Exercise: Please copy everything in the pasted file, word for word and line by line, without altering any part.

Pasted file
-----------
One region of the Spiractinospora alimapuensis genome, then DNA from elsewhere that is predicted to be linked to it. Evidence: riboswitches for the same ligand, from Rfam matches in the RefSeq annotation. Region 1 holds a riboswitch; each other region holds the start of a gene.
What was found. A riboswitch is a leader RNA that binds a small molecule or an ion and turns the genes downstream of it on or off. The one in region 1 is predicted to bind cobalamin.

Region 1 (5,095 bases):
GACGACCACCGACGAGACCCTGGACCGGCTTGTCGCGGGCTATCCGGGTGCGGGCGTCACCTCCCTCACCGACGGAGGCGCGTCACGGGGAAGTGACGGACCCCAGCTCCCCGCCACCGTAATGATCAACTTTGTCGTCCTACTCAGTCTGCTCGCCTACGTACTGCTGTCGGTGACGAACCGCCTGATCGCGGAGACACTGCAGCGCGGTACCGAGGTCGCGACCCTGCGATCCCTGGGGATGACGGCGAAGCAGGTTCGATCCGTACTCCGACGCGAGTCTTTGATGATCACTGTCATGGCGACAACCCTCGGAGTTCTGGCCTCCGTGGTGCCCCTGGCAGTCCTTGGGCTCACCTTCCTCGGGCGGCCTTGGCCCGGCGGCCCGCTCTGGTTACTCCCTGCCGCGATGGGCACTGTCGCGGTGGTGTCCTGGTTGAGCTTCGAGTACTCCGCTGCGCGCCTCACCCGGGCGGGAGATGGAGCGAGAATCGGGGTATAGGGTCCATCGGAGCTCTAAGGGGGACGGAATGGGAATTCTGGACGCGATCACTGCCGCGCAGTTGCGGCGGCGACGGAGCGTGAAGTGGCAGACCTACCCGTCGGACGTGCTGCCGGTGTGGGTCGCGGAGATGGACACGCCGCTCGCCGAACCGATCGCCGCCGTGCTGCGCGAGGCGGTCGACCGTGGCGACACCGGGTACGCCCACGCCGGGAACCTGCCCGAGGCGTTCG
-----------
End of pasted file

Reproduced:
One region of the Spiractinospora alimapuensis genome, then DNA from elsewhere that is predicted to be linked to it. Evidence: riboswitches for the same ligand, from Rfam matches in the RefSeq annotation. Region 1 holds a riboswitch; each other region holds the start of a gene.
What was found. A riboswitch is a leader RNA that binds a small molecule or an ion and turns the genes downstream of it on or off. The one in region 1 is predicted to bind cobalamin.

Region 1 (5,095 bases):
GACGACCACCGACGAGACCCTGGACCGGCTTGTCGCGGGCTATCCGGGTGCGGGCGTCACCTCCCTCACCGACGGAGGCGCGTCACGGGGAAGTGACGGACCCCAGCTCCCCGCCACCGTAATGATCAACTTTGTCGTCCTACTCAGTCTGCTCGCCTACGTACTGCTGTCGGTGACGAACCGCCTGATCGCGGAGACACTGCAGCGCGGTACCGAGGTCGCGACCCTGCGATCCCTGGGGATGACGGCGAAGCAGGTTCGATCCGTACTCCGACGCGAGTCTTTGATGATCACTGTCATGGCGACAACCCTCGGAGTTCTGGCCTCCGTGGTGCCCCTGGCAGTCCTTGGGCTCACCTTCCTCGGGCGGCCTTGGCCCGGCGGCCCGCTCTGGTTACTCCCTGCCGCGATGGGCACTGTCGCGGTGGTGTCCTGGTTGAGCTTCGAGTACTCCGCTGCGCGCCTCACCCGGGCGGGAGATGGAGCGAGAATCGGGGTATAGGGTCCATCGGAGCTCTAAGGGGGACGGAATGGGAATTCTGGACGCGATCACTGCCGCGCAGTTGCGGCGGCGACGGAGCGTGAAGTGGCAGACCTACCCGTCGGACGTGCTGCCGGTGTGGGTCGCGGAGATGGACACGCCGCTCGCCGAACCGATCGCCGCCGTGCTGCGCGAGGCGGTCGACCGTGGCGACACCGGGTACGCCCACGCCGGGAACCTGCCCGAGGCGTTCG